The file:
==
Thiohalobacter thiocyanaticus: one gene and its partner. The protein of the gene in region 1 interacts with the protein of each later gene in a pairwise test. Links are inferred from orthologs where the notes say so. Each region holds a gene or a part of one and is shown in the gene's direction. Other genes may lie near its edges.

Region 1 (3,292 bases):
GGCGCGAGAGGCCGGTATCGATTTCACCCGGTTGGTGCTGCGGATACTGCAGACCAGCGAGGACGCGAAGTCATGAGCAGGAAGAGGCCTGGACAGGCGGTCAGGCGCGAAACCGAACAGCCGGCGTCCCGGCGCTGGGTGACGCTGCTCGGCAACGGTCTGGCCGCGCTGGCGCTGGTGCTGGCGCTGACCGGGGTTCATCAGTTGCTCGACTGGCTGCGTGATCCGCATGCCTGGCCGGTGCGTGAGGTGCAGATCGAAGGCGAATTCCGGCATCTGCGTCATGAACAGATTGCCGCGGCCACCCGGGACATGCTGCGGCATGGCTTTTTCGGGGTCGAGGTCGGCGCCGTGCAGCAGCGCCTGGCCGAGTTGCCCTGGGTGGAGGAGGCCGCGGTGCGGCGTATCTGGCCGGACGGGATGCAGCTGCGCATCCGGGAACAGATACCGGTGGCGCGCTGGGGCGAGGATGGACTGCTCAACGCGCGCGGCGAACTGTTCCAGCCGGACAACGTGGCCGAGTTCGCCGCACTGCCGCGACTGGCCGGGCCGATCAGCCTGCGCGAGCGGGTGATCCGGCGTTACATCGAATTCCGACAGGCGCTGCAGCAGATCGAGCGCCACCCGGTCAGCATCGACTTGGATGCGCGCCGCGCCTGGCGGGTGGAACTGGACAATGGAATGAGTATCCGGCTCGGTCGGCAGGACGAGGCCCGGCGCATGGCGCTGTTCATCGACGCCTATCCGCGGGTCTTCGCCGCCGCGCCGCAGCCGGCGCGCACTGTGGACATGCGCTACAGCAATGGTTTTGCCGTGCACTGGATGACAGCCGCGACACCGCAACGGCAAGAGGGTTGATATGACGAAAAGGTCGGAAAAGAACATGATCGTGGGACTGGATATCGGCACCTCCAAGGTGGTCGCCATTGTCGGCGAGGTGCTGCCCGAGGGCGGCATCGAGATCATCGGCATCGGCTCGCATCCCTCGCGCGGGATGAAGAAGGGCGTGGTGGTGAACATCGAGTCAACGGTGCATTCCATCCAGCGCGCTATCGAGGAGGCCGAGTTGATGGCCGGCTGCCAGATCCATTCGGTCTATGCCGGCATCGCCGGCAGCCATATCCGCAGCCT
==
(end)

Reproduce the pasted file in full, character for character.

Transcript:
Thiohalobacter thiocyanaticus: one gene and its partner. The protein of the gene in region 1 interacts with the protein of each later gene in a pairwise test. Links are inferred from orthologs where the notes say so. Each region holds a gene or a part of one and is shown in the gene's direction. Other genes may lie near its edges.

Region 1 (3,292 bases):
GGCGCGAGAGGCCGGTATCGATTTCACCCGGTTGGTGCTGCGGATACTGCAGACCAGCGAGGACGCGAAGTCATGAGCAGGAAGAGGCCTGGACAGGCGGTCAGGCGCGAAACCGAACAGCCGGCGTCCCGGCGCTGGGTGACGCTGCTCGGCAACGGTCTGGCCGCGCTGGCGCTGGTGCTGGCGCTGACCGGGGTTCATCAGTTGCTCGACTGGCTGCGTGATCCGCATGCCTGGCCGGTGCGTGAGGTGCAGATCGAAGGCGAATTCCGGCATCTGCGTCATGAACAGATTGCCGCGGCCACCCGGGACATGCTGCGGCATGGCTTTTTCGGGGTCGAGGTCGGCGCCGTGCAGCAGCGCCTGGCCGAGTTGCCCTGGGTGGAGGAGGCCGCGGTGCGGCGTATCTGGCCGGACGGGATGCAGCTGCGCATCCGGGAACAGATACCGGTGGCGCGCTGGGGCGAGGATGGACTGCTCAACGCGCGCGGCGAACTGTTCCAGCCGGACAACGTGGCCGAGTTCGCCGCACTGCCGCGACTGGCCGGGCCGATCAGCCTGCGCGAGCGGGTGATCCGGCGTTACATCGAATTCCGACAGGCGCTGCAGCAGATCGAGCGCCACCCGGTCAGCATCGACTTGGATGCGCGCCGCGCCTGGCGGGTGGAACTGGACAATGGAATGAGTATCCGGCTCGGTCGGCAGGACGAGGCCCGGCGCATGGCGCTGTTCATCGACGCCTATCCGCGGGTCTTCGCCGCCGCGCCGCAGCCGGCGCGCACTGTGGACATGCGCTACAGCAATGGTTTTGCCGTGCACTGGATGACAGCCGCGACACCGCAACGGCAAGAGGGTTGATATGACGAAAAGGTCGGAAAAGAACATGATCGTGGGACTGGATATCGGCACCTCCAAGGTGGTCGCCATTGTCGGCGAGGTGCTGCCCGAGGGCGGCATCGAGATCATCGGCATCGGCTCGCATCCCTCGCGCGGGATGAAGAAGGGCGTGGTGGTGAACATCGAGTCAACGGTGCATTCCATCCAGCGCGCTATCGAGGAGGCCGAGTTGATGGCCGGCTGCCAGATCCATTCGGTCTATGCCGGCATCGCCGGCAGCCATATCCGCAGCCT